Besides of the ratios for final products, in the benchmarking module there are also found energy consumption ratios for unit operations. The specific energy consumption per quantity of processed intermediate product is the energy consumption associated with this unit operation with respect to the product quantity (measured in units, tons, liters, etc.; e.g. the energy consumption per kg or liter of distilled solution). Where these ratios are found, the reference base is mentioned (e.g. in a drying process the energy consumption can be indicated per kg of humid product or kg of dry product, which can lead to very different numeric values).
By clicking on “Benchmark check” > “SEC by process” the following window will appear:
In the field “Benchmark(3): specific energy intensity (SEC) by unit operation” a reference numbers related to the selected type of product or sector NACE code will be displayed. The data on SEC by process (unit operation) specified by the user is graphically compared to the benchmark (for more information please see section “Benchmarking procedure in the Einstein module”). There is possibility to search for benchmarks according to specified criteria (this option is explained in the section “Searching Options in Benchmarking Module”)
Comparisons of energy efficiency of your company is made by comparing the actual value of specific indicator I (e.g. specific energy consumption per tonne of product – SEC) with a reference benchmark/target Iref that is based on the given sector structure. This means that both the actual I and the reference Iref are similarly affected by changes in sector structure.
In this benchmarking module, reference target Iref is defined as the benchmark/target taken from the reference documents on best available techniques or from best commercially operating plant observed worldwide (also referred to as “best plant”). The difference between the actual I and reference Iref is used as a measure of energy efficiency, because it shows which energy efficiency level would be achieved in your company when a particular plant technologies would be used. The smaller the difference, the better the energy efficiency is. The relative differences between actual I and reference Iref can be compared between companies. In the module, this is done by calculating an energy efficiency index (EEI) as presented in Eq. 1: the ratio between actual I and reference Iref. If only best plant technology is used within a sector, the EEI would equal 100. An EEI of 105 means that I on average is 5 % higher than the reference level, so that 5 % of energy could be saved at the given process structure by implementing the reference level technology.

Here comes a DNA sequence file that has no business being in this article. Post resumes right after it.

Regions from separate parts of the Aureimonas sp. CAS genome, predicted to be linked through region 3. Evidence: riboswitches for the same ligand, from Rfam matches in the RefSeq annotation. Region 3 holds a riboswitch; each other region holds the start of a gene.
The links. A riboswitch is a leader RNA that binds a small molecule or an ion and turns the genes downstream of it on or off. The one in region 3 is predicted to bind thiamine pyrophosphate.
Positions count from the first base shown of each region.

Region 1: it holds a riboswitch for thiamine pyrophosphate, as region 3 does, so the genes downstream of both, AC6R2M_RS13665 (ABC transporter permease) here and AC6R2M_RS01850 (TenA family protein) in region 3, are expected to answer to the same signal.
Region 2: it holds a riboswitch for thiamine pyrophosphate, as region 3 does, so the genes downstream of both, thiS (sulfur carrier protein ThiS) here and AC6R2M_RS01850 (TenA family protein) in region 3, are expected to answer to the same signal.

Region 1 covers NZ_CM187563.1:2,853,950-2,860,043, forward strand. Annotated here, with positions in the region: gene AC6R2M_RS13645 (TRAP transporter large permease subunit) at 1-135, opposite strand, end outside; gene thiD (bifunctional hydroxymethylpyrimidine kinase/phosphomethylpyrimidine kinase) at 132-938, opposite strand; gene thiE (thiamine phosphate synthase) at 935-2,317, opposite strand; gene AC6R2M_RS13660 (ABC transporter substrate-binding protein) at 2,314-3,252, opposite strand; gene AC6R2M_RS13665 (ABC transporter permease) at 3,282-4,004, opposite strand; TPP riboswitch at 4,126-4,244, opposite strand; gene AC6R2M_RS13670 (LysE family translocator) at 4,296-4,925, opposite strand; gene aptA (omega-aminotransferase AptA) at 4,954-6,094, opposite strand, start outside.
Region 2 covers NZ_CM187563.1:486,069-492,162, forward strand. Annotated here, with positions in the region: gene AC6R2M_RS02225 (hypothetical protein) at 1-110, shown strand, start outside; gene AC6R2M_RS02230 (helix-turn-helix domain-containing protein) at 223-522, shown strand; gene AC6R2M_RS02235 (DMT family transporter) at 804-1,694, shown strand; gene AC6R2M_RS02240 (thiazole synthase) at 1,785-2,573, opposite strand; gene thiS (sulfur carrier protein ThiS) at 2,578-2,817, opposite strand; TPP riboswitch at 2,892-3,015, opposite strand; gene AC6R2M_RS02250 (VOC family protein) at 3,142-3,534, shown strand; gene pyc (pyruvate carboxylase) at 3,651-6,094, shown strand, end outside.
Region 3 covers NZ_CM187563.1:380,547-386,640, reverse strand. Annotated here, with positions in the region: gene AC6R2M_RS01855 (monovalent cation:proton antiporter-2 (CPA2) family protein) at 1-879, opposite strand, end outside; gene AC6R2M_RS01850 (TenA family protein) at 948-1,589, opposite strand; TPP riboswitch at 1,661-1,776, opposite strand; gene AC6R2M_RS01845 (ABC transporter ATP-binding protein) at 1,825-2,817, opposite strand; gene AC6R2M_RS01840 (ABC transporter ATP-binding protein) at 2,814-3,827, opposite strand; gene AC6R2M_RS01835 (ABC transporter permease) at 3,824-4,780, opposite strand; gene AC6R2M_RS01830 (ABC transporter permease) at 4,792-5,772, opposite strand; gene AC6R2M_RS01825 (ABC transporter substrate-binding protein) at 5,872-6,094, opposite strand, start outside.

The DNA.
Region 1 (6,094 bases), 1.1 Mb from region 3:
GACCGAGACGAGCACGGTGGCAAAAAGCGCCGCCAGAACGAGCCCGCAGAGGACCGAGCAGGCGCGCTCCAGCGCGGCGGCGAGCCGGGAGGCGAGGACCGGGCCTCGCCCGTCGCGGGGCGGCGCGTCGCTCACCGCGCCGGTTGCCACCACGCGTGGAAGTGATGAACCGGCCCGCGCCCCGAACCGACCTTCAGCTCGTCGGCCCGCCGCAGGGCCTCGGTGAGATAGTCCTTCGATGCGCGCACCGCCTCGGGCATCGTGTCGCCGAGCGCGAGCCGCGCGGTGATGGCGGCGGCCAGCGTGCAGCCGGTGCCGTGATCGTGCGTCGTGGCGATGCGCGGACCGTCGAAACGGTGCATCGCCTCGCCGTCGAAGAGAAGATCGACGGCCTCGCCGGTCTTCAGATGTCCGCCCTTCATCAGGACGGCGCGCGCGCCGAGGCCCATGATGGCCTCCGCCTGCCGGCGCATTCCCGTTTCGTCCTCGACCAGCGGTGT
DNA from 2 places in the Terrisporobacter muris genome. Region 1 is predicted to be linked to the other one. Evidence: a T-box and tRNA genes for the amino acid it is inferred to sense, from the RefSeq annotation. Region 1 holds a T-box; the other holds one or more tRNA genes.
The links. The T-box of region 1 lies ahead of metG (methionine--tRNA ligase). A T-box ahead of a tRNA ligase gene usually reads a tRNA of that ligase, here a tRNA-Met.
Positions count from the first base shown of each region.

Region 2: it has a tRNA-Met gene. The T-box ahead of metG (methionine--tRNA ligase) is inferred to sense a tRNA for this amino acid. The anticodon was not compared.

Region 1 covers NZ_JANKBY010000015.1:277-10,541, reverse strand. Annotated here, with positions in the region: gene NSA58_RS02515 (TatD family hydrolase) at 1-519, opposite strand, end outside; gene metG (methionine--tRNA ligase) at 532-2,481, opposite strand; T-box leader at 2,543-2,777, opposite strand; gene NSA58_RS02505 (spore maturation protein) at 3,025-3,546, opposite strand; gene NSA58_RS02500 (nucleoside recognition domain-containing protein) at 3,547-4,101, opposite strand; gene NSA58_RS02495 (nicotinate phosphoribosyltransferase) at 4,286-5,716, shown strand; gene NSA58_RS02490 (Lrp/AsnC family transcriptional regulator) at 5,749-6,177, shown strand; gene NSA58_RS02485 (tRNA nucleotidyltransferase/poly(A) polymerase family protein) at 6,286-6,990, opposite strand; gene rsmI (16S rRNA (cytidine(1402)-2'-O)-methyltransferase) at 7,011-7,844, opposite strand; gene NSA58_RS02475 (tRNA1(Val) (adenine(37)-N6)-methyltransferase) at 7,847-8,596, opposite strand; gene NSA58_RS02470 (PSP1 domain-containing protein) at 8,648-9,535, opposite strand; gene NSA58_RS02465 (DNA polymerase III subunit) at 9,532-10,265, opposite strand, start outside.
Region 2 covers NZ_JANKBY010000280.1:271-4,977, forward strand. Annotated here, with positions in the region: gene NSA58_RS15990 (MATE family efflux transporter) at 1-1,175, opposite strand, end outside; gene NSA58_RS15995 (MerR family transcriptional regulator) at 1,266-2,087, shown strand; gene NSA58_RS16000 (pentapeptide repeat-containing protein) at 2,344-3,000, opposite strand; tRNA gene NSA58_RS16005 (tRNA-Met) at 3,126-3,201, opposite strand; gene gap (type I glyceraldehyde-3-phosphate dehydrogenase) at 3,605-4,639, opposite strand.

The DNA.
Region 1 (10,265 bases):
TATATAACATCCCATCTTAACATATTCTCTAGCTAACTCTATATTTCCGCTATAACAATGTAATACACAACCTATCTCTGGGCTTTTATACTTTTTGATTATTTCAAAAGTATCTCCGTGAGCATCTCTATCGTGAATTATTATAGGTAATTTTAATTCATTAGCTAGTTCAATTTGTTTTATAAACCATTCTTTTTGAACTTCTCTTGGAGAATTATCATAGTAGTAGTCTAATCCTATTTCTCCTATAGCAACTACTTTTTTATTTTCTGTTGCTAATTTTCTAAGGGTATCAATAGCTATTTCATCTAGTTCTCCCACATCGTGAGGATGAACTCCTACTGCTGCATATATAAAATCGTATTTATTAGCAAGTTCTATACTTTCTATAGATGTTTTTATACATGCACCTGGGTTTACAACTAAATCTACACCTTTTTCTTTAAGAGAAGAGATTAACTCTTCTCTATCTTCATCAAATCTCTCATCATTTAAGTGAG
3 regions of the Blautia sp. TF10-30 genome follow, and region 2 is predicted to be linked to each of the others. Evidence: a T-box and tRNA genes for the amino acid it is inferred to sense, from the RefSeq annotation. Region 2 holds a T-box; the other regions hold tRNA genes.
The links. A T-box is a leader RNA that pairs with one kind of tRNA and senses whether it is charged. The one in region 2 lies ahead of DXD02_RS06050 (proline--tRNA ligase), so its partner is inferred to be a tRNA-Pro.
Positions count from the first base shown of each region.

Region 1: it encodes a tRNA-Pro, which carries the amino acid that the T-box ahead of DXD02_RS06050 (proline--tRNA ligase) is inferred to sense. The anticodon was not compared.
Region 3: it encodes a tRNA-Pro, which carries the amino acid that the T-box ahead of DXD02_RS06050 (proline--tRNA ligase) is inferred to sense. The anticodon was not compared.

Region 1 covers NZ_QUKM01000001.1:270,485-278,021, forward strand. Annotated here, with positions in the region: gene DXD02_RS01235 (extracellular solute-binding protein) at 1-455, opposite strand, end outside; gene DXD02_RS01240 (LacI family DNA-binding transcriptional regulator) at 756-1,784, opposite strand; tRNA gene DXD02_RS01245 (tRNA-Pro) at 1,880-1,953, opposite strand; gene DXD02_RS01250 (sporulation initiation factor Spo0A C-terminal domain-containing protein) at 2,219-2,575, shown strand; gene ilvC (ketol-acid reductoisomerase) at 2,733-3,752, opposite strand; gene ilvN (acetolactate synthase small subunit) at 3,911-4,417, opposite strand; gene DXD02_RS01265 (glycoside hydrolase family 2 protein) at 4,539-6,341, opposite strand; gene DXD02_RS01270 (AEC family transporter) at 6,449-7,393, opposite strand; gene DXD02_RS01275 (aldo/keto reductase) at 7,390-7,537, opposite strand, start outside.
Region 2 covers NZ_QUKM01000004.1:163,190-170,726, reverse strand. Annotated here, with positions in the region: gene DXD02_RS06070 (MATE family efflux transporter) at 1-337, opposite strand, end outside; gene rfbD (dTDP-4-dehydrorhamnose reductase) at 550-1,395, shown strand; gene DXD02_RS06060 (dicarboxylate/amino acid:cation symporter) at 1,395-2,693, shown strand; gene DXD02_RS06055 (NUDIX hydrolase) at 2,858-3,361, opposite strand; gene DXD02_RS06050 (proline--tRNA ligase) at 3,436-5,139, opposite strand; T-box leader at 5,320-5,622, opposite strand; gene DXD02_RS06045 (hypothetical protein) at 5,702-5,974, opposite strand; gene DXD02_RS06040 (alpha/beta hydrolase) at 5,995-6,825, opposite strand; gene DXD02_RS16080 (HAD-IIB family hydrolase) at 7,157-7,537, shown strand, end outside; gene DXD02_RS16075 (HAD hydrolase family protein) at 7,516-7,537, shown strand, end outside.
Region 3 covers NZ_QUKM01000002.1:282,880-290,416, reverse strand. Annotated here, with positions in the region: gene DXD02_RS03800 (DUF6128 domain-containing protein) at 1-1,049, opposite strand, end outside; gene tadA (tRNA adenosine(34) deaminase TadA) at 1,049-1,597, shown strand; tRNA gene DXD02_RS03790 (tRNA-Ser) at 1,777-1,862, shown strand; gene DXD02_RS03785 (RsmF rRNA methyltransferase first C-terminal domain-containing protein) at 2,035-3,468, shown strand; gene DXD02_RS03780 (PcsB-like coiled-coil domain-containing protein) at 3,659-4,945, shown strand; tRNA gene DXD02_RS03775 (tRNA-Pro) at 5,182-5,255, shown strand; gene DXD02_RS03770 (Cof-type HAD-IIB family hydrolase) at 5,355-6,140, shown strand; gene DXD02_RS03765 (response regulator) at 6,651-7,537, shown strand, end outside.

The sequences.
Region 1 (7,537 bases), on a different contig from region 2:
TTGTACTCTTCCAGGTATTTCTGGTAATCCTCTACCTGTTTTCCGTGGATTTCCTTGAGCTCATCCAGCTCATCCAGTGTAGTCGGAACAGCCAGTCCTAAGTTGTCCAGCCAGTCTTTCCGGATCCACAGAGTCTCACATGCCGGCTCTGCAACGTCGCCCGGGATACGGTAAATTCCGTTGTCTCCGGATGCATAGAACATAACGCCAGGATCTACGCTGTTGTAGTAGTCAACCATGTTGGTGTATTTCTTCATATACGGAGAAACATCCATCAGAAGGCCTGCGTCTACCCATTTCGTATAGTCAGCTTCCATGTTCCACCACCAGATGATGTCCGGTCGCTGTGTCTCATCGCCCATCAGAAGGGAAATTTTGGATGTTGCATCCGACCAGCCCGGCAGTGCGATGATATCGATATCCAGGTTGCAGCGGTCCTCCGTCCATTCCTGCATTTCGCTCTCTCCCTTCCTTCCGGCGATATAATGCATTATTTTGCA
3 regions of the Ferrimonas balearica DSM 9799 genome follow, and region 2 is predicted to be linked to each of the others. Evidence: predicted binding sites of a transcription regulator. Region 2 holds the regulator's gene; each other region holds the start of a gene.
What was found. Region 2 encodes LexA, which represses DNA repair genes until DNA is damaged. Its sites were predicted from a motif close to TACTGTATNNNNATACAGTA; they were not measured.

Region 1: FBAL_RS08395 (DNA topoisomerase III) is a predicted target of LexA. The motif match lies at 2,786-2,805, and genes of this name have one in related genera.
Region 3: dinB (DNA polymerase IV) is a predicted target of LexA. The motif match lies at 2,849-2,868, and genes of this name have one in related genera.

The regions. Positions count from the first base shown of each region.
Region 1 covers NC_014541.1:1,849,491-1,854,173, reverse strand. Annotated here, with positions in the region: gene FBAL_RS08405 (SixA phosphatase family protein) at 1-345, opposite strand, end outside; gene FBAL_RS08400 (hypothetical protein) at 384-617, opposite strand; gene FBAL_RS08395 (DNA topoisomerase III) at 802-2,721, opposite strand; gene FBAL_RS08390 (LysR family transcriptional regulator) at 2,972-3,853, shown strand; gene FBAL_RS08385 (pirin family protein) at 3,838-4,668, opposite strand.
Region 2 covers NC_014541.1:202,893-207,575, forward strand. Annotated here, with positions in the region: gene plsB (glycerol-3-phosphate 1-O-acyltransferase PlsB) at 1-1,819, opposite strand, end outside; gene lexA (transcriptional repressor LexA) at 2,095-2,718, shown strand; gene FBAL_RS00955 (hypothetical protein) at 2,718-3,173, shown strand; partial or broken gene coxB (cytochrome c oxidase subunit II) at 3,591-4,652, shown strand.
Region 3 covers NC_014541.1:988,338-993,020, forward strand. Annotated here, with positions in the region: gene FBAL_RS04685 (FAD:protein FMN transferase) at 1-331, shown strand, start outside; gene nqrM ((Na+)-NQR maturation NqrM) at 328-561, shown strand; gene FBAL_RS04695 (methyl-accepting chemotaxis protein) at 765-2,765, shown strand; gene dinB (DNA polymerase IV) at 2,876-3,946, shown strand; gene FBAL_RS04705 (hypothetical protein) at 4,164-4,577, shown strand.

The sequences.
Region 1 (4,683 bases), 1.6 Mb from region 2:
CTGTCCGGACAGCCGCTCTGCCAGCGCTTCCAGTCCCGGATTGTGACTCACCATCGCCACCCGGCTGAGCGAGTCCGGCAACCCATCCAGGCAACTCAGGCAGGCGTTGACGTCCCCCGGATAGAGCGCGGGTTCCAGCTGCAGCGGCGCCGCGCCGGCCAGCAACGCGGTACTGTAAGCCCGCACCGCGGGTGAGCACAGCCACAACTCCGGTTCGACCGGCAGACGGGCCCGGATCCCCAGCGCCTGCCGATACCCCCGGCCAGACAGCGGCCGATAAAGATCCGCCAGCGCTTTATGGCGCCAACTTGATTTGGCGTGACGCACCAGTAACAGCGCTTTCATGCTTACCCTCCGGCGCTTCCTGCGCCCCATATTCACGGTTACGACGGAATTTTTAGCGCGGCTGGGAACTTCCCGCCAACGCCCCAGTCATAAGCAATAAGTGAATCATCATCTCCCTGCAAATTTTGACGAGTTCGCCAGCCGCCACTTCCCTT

in which EEIa is the energy efficiency index for company/sector a, Ia the specific indicator of energy consumption for company/sector a, Iref, a the reference benchmark/target for company/sector a.
Finding benchmarks for industrial (sub)sector
If you are interested in all available benchmarks for specific industrial sector, the easiest way to find them is by using the search button »find benchmarks«. You can then choose to search for benchmarks across some industrial sector by selecting NACE codes. Further, you can specify to search for your benchmark according to minimum and maximum volume of process and according to specified time period (min and max reference year).
Benchmark module identifies industrial branches by using the NACE codes. These codes represent the statistical classification of economic activities within the European Community. Users of the module can search within the following sectors:
Food, Milk and Drink Industry (NACE Code D15)
Pulp and Paper Industry (NACE Code D21)
Iron and Steel industry (NACE Code D27)
At the moment, only the three above-mentioned sectors are implemented, with the possibility to include other sectors or groups in the future. Nevertheless, the user may add his own benchmarking data in the benchmarks database.
In industrial production of goods, a unit operation is a basic step in a process. For example in milk processing, homogenization, pasteurization, chilling, and packaging are each unit operations which are connected to create the overall process. A process may have many unit operations to obtain the desired product. The benchmarking module allows user to search for energy benchmarks for several process unit operations within specific manufacturing process.
|||Source: The European Benchmarking Code of Conduct|
|||California Best Practices Project Advisory Committee (2004) National Energy Efficiency Best Practices Study, Volume M – Methodology, Kenneth James (Contract Manager).Quantum Consulting Inc.|